I've been thinking seriously about what the "core" of D&D is mechanically, and how that will go on and further influence the design. As something of a 4th Edition Grognard at the minute, but with high hopes for 5th Edition to do something a little different, I thought I might share my thoughts on what the "core" of D&D is, and what that might mean for the approach to design.
What is D&D at its core?
D&D, at its core, is a roleplaying game based on the following
- 4 core classes - A martial Fighter, a skill 'n' sneak Rogue, an Arcane Wizard, and a Divine Caster / Warrior - 6 core ability scores - Str, Dex, Con, Wis, Int, and Cha which influence conflict resolution - A mechanic to represent physical well being, luck, and avoidance in the combat strand of conflict resolution - Equipment that provides a supplementary bonus to conflict resolution - Guidance to the GM on how to tell a story and how to arbitrate conflict resolution fairly - NPCs as opposition in conflict situations, with health and core ability scores
Conflict resolution is the generic term I'm going to use for combat, social interactions, and exploration
- Conflict resolution is performed by the rolling of a D20 and the addition of modifiers, coming from each character's own statistics and circumstantial modifiers added by situation, as arbitrated by the Dungeon Master to hit a specific number (Skill check, DC, AC, whatever you want to call it) to cause an action to occur (Climb a wall, Detect Magic, hit something with a sword), or varying degrees of success (I hit him with my sword *realllly* hard) - the GM describes the result and arbitrates on the consequences (i.e. you sneak past the guard, he doesn't notice you as he remains snoozing like a baby)
And really... that was it.
Skills - why are they not core?
Skills are an arbitrary representation of the knowledge of your character, his or her's background and training. Arguably they are not a core mechanic, as the base scores plus an appropriate circumstantial modifier arbitrated by the GM could be provided to resolve the conflict
Spells - why are they not core?
This is the more debateable area - but, there needn't be a core "way" of casting spells, or really any core spells at all in a magical setting. Arguably, the DM could set an appropriate static "to hit" roll a Wizard / Cleric would have to achieve to "cast" a spell - the effect could be agreed i.e. As a Wizard, I choose to cause damage using a fire ball against X target - the scale of the fireball, effect, and so on could be decided by GM arbitration and the effect plotted afterwards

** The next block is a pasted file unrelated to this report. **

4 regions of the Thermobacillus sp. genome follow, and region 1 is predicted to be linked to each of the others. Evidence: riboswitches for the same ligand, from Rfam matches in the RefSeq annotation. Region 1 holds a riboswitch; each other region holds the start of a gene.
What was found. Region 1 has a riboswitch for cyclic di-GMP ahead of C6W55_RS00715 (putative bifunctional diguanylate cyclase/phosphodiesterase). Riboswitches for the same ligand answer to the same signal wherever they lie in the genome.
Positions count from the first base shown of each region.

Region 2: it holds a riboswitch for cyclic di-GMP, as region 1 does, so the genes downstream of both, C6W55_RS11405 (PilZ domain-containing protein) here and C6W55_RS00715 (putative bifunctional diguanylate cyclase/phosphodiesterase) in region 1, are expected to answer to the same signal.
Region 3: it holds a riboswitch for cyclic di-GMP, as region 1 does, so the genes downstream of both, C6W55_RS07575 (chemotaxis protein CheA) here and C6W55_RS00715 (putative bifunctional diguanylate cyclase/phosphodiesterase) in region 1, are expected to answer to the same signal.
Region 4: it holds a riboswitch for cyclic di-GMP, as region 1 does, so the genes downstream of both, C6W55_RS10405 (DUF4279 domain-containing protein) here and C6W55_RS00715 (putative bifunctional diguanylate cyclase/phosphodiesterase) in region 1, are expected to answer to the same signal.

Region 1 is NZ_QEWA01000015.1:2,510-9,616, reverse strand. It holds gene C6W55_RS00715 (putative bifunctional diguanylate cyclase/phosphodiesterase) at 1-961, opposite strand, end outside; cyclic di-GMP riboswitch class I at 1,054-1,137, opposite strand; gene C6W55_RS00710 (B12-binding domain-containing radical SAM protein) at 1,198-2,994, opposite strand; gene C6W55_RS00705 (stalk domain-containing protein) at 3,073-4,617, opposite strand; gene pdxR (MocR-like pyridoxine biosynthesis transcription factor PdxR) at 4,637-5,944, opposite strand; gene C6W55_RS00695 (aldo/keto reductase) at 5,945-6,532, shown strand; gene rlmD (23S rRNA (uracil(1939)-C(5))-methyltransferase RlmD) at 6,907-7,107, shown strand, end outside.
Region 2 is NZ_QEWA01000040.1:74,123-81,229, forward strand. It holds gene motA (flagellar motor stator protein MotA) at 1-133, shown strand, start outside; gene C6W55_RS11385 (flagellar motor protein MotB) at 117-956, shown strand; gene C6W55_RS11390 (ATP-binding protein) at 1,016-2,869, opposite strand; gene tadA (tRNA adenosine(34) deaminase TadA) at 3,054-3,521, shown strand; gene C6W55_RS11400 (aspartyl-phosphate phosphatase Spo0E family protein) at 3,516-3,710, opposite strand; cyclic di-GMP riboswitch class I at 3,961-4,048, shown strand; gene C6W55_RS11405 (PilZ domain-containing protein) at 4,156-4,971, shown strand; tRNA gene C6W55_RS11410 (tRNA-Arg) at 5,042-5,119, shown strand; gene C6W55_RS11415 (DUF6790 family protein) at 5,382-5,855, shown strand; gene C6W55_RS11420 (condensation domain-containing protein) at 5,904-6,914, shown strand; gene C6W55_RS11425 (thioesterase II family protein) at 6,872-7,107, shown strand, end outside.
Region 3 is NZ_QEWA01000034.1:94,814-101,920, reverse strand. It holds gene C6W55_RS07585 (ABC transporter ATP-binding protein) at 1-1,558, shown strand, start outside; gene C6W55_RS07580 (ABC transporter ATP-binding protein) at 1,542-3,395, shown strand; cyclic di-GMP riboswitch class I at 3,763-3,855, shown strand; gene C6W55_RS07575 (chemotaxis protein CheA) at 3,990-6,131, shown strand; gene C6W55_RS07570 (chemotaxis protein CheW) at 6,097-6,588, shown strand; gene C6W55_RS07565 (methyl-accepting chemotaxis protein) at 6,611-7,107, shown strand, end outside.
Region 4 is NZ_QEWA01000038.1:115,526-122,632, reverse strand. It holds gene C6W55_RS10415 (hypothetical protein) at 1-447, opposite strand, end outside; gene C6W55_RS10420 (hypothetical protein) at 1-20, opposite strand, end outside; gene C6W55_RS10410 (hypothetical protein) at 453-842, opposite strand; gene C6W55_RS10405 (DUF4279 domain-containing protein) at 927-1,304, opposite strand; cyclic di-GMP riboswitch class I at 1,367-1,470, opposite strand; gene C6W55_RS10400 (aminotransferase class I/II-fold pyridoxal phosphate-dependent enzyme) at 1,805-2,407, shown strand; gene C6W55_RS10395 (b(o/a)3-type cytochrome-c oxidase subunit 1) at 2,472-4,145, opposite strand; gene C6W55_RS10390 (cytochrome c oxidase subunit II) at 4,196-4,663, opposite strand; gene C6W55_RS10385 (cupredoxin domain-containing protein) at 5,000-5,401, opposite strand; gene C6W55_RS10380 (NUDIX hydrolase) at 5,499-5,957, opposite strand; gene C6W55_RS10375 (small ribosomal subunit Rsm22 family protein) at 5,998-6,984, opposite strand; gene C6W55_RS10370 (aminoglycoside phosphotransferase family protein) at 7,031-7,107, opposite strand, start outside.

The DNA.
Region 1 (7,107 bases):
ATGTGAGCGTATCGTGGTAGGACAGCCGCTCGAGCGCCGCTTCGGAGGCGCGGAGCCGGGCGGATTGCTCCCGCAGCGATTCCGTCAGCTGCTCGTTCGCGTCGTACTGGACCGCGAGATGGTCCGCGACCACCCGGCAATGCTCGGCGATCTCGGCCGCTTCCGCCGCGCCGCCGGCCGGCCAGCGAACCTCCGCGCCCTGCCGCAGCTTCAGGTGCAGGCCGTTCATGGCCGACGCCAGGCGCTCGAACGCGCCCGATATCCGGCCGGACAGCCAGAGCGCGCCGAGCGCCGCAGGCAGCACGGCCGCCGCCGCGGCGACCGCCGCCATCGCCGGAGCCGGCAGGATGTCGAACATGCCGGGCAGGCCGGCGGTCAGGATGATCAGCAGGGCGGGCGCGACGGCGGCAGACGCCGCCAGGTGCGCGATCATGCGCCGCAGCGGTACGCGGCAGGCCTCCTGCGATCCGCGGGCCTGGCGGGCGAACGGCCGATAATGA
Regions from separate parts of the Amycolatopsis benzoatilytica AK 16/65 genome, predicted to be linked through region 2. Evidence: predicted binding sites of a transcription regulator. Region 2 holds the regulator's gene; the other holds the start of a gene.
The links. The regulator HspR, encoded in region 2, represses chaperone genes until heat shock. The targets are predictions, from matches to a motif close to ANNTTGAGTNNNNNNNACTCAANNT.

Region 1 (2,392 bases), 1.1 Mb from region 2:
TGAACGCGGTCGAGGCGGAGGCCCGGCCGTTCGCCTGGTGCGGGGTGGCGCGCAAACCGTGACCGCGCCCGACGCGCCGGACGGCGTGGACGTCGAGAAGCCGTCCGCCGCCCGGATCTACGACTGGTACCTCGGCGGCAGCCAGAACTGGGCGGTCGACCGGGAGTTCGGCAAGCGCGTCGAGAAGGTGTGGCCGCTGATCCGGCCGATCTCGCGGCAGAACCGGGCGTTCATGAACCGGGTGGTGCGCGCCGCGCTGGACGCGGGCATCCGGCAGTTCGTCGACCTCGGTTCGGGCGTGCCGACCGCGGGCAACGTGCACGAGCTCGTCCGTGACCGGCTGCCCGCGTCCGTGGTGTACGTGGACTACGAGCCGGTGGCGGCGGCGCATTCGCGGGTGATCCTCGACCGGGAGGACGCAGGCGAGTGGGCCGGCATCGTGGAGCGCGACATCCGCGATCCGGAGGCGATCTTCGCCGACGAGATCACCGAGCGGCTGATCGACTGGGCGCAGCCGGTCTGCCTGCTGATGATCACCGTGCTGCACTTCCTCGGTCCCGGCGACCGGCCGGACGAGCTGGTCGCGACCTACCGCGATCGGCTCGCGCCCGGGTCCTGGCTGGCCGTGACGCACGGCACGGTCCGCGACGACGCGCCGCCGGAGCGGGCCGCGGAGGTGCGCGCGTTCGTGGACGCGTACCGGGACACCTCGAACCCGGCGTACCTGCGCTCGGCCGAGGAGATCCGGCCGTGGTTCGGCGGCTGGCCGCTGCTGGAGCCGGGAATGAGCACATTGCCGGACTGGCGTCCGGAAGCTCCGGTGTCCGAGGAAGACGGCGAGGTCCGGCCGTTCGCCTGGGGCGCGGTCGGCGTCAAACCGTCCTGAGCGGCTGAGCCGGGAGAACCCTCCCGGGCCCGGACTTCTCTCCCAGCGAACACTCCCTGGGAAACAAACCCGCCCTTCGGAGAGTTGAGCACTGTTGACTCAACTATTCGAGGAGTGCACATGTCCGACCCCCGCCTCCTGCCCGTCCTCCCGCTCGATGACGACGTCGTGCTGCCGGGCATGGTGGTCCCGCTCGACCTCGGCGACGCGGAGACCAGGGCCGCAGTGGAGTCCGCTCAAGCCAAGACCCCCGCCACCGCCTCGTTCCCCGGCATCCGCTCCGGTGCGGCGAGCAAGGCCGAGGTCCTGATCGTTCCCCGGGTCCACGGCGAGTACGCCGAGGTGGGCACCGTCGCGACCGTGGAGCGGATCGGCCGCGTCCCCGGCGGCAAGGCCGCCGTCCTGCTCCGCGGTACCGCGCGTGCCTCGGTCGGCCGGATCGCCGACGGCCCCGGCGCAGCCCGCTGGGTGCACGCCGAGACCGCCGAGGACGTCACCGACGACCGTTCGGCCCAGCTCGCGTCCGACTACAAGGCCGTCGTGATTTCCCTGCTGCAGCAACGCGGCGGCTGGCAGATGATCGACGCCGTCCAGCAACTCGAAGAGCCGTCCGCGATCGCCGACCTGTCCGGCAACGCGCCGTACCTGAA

What this would do is drive the game to a kind of abstract zenith, because everything relies on trust with the GM, a shared view of the world, and willingness to tell a story. To me that would then infer that everything after that becomes a module that you tack onto the core game.
This would include, but would not be limited to
- Gritty injury systems versus slightly more abstract Health points versus Surges and HP - Skills, to varying levels of complexity - Character creation, including more classes, more concepts, and varying levels of complexity (from simplistic characters with defined progression, character creation reliant on a core concept supplemented by feats, caster creation based on Vancian casting, AEDU character creation + roles) - Feats - Magic items - Tactical combat like 4th Edition
What happens to Balance?
At it's core, D&D has never been balanced with 4th Edition demonstrating that mechanical balance was not possible without some significant concessions being made, that people who are fans of previous editions would not accept. Therefore, there must be an acceptance from all parts of the community that mechanical balance is NOT part of Core.
This does mean, as part of that compromise, that Core be stripped back to the bare bones mechanically and everything after added by the DM who can agree with their players which modules are in, and which are out.
The areas you would add modules would include
- Spells (of all kinds - Rituals, Combat Spells, Utility spells, all broken as modules) - Skills - Character Creation including roles - Conflict Resolution, as Realism (defined as consistent with the world in which you are in) versus Narrative (People do cool stuff 24/7, GM arbitrates) - Setting (FR, Eberron, Ravenloft, Custard Pie Dimension etc)